"[An] advantage of our platform is that it is able to work with any speech recognition commodity, since the power is in the conversational understanding," said Denise Caron, Next IT's chief technology officer, in a statement. "We believe in proving that our technology works, and Sgt Star is the first of many upcoming deployments, including releases in healthcare."

Several speech technology providers, including SRI International, are working on more technical solutions. SRI was recently awarded a $7.1 million contract for the first phase of a five-year, $41.5 million project with the Defense Advanced Research Projects Agency (DARPA).

SRI will provide research with the goal of developing systems that can translate foreign languages accurately, no matter what the source, and provide clarification and instantaneous interpretation.

The DARPA contract is part of the BOLT program, a worldwide research project focusing on language technology. SRI also has worked with DARPA's Global Autonomous Language Exploitation effort, which develops software that analyzes and translates speech and text in various languages. Part of the initiative, the Spoken Language Communication and Translation System for Tactical Use, uses technology to facilitate communication between the U.S. military and foreigners.

The International Computer Science Institute (ICSI) has long been involved in government-driven speech initiatives and in November announced its Babel project, on which it was working with the Intelligence Advanced Research Projects Activity. Babel focuses on building speech recognition solutions with self-imposed time and data limitations for a variety of languages. ICSI said that a team of researchers will be focusing on speech technology's basic principles rather than smaller improvements that have been made to existing technology. The scientists believe this study could be helpful for keyword-search systems for languages without much transcribed audio.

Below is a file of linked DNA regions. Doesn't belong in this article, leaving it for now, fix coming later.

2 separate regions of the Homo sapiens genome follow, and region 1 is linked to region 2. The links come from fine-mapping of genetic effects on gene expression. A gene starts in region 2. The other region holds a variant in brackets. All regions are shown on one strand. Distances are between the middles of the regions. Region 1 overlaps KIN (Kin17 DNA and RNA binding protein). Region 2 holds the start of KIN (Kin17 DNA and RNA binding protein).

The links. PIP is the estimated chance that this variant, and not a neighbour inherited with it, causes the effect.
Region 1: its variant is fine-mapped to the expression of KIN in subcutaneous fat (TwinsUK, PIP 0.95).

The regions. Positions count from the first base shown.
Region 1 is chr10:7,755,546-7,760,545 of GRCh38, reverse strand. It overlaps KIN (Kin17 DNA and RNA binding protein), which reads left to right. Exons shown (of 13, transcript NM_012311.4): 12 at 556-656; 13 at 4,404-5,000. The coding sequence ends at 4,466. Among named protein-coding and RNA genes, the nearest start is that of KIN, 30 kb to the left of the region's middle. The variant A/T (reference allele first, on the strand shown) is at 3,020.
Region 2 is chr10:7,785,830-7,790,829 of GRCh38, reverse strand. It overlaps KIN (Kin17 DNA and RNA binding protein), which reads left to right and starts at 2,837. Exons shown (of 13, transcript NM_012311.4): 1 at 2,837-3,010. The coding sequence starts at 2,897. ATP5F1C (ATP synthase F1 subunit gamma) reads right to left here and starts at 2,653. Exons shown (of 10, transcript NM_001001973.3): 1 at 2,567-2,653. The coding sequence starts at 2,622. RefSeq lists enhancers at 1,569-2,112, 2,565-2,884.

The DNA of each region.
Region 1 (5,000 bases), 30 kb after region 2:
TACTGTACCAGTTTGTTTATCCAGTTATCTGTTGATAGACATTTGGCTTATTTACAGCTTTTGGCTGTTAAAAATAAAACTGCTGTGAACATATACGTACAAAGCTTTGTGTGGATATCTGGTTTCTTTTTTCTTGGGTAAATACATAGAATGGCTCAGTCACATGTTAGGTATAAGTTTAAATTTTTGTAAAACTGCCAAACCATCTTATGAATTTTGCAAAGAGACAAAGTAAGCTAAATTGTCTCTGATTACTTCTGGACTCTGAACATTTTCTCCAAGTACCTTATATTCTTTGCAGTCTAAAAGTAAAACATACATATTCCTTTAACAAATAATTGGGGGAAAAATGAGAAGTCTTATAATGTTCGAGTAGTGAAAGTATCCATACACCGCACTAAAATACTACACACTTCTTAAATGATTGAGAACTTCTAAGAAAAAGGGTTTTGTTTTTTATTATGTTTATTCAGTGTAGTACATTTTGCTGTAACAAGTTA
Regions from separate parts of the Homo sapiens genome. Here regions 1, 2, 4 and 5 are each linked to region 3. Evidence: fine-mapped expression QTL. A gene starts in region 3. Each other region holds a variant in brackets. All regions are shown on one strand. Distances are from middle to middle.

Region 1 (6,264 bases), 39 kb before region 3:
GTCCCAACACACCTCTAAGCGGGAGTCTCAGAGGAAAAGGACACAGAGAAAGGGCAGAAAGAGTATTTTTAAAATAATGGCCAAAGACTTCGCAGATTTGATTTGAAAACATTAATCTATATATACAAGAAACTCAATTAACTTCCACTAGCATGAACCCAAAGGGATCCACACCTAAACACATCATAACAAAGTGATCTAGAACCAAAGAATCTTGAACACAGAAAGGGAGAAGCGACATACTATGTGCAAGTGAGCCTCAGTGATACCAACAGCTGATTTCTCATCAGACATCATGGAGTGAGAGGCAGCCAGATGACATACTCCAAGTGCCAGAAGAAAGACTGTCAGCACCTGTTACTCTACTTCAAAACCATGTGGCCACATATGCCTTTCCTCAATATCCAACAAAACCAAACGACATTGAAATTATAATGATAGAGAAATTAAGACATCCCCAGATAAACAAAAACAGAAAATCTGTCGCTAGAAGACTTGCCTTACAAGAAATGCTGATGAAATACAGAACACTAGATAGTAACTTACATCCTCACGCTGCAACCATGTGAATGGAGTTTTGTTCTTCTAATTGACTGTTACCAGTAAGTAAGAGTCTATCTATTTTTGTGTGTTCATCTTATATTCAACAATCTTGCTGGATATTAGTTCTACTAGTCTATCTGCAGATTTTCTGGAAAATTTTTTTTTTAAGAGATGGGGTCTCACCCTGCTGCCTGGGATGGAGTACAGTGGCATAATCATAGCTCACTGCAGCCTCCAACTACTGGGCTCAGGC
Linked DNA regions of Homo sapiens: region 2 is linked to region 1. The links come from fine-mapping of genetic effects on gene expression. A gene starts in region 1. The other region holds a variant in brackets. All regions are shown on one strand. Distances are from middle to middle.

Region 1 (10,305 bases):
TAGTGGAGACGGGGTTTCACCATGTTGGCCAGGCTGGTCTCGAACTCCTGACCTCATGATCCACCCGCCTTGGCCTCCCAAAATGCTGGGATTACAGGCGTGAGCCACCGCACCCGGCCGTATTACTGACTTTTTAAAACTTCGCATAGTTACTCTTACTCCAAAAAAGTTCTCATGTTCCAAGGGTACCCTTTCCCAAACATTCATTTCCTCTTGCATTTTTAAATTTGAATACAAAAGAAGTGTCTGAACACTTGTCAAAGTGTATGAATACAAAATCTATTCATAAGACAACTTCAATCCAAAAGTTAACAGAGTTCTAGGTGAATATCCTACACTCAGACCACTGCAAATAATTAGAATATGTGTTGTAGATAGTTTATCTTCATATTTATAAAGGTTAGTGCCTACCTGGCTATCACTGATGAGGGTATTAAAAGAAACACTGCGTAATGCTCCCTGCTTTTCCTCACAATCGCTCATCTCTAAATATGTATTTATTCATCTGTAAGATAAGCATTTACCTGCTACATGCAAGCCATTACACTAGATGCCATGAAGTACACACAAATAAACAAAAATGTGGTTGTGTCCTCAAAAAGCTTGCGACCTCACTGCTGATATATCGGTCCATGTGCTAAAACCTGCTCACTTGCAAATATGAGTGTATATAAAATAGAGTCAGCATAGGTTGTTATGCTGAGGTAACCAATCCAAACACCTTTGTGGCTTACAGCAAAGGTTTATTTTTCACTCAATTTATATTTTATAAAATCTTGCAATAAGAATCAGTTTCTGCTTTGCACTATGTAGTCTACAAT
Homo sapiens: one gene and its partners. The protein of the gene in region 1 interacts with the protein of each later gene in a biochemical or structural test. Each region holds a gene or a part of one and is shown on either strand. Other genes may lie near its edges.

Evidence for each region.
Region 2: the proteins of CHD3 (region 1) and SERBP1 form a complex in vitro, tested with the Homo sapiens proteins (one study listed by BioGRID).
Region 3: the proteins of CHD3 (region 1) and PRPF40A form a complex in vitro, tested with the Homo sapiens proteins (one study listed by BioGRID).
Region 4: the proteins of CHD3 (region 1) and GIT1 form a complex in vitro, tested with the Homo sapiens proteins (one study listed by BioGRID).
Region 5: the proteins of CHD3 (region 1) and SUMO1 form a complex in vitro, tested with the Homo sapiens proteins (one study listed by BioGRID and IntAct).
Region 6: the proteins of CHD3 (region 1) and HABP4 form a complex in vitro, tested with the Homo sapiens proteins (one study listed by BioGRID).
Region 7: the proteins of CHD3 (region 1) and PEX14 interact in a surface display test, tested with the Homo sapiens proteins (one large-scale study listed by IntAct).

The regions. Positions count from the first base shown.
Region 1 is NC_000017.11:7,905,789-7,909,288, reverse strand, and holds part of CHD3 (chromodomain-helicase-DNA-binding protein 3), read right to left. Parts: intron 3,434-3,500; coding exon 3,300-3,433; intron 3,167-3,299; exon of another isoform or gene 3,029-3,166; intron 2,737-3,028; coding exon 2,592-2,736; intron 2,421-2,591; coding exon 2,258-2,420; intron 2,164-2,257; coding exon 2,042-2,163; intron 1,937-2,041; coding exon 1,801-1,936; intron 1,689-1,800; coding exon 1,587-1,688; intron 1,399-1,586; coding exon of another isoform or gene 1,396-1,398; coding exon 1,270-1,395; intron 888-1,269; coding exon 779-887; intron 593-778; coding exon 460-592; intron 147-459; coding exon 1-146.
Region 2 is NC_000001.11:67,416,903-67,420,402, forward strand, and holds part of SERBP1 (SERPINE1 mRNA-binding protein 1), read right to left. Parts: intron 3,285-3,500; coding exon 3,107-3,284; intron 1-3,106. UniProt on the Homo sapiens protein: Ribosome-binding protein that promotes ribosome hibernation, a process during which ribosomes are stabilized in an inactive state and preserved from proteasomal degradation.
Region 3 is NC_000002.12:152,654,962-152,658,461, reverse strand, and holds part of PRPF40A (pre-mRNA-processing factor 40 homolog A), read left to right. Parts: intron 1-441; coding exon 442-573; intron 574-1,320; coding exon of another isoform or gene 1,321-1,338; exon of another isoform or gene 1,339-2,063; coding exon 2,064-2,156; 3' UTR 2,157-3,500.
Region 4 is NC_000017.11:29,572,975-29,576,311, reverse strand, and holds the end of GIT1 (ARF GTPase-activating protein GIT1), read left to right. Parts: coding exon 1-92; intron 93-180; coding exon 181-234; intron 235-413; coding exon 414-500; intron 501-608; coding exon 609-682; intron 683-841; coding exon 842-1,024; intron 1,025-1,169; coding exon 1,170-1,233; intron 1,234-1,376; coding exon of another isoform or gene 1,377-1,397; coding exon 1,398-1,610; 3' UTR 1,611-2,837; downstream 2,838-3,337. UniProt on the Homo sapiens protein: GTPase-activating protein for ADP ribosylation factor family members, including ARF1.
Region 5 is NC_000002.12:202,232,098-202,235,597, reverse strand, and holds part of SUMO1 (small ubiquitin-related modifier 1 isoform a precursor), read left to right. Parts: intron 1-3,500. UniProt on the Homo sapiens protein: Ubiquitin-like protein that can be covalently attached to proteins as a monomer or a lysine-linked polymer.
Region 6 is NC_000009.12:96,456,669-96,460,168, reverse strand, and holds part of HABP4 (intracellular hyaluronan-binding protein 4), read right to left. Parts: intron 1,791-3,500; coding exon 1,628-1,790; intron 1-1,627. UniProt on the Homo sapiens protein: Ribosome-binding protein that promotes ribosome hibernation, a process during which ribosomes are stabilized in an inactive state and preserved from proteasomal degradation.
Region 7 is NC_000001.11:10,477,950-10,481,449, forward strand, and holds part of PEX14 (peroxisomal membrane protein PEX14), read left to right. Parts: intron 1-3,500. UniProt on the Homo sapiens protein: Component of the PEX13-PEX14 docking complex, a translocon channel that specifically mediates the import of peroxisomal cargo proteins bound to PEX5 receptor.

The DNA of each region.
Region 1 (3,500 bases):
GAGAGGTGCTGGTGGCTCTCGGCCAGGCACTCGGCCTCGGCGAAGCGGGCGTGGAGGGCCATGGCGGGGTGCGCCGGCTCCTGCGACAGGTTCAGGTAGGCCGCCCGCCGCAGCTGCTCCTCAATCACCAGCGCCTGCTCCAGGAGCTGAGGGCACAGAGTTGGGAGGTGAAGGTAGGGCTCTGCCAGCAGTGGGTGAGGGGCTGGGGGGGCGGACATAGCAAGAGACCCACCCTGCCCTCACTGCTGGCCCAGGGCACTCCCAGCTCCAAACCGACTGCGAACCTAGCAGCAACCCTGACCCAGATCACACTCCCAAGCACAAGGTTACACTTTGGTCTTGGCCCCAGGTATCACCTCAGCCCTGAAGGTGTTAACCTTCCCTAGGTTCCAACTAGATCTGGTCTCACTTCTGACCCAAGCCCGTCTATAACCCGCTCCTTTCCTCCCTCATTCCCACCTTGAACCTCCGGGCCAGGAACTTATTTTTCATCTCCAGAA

Nelson Morgan, the deputy director and leader of the speech group at ICSI, says that the advances made in speech recognition have also, ironically, been a hindrance. Because they have the "curse of being relatively good," there's been less impetus to change the technology, he explained in a statement.

Notification Services

Speech solutions are also a hot commodity in providing the technology behind N11 services, such as 911 and 511, and have more than proved their worth in disasters, such as Hurricane Sandy, and for notifications, such as in the case of mass shootings.